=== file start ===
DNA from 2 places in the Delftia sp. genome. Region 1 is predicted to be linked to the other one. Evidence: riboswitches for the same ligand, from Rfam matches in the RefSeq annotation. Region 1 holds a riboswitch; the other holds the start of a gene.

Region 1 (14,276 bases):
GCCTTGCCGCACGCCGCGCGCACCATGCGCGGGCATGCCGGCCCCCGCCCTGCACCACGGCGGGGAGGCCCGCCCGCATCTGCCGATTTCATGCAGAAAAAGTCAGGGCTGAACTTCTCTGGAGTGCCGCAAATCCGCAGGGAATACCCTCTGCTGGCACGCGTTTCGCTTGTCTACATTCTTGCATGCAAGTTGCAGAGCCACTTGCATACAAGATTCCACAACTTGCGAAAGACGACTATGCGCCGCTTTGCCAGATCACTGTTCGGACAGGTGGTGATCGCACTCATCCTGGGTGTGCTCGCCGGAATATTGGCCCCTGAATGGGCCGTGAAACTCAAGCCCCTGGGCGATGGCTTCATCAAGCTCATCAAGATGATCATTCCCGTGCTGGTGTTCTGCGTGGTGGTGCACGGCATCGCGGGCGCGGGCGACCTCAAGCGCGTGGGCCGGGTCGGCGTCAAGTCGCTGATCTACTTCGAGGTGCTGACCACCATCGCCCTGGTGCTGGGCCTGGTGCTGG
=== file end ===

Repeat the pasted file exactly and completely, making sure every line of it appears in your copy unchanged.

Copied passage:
DNA from 2 places in the Delftia sp. genome. Region 1 is predicted to be linked to the other one. Evidence: riboswitches for the same ligand, from Rfam matches in the RefSeq annotation. Region 1 holds a riboswitch; the other holds the start of a gene.

Region 1 (14,276 bases):
GCCTTGCCGCACGCCGCGCGCACCATGCGCGGGCATGCCGGCCCCCGCCCTGCACCACGGCGGGGAGGCCCGCCCGCATCTGCCGATTTCATGCAGAAAAAGTCAGGGCTGAACTTCTCTGGAGTGCCGCAAATCCGCAGGGAATACCCTCTGCTGGCACGCGTTTCGCTTGTCTACATTCTTGCATGCAAGTTGCAGAGCCACTTGCATACAAGATTCCACAACTTGCGAAAGACGACTATGCGCCGCTTTGCCAGATCACTGTTCGGACAGGTGGTGATCGCACTCATCCTGGGTGTGCTCGCCGGAATATTGGCCCCTGAATGGGCCGTGAAACTCAAGCCCCTGGGCGATGGCTTCATCAAGCTCATCAAGATGATCATTCCCGTGCTGGTGTTCTGCGTGGTGGTGCACGGCATCGCGGGCGCGGGCGACCTCAAGCGCGTGGGCCGGGTCGGCGTCAAGTCGCTGATCTACTTCGAGGTGCTGACCACCATCGCCCTGGTGCTGGGCCTGGTGCTGG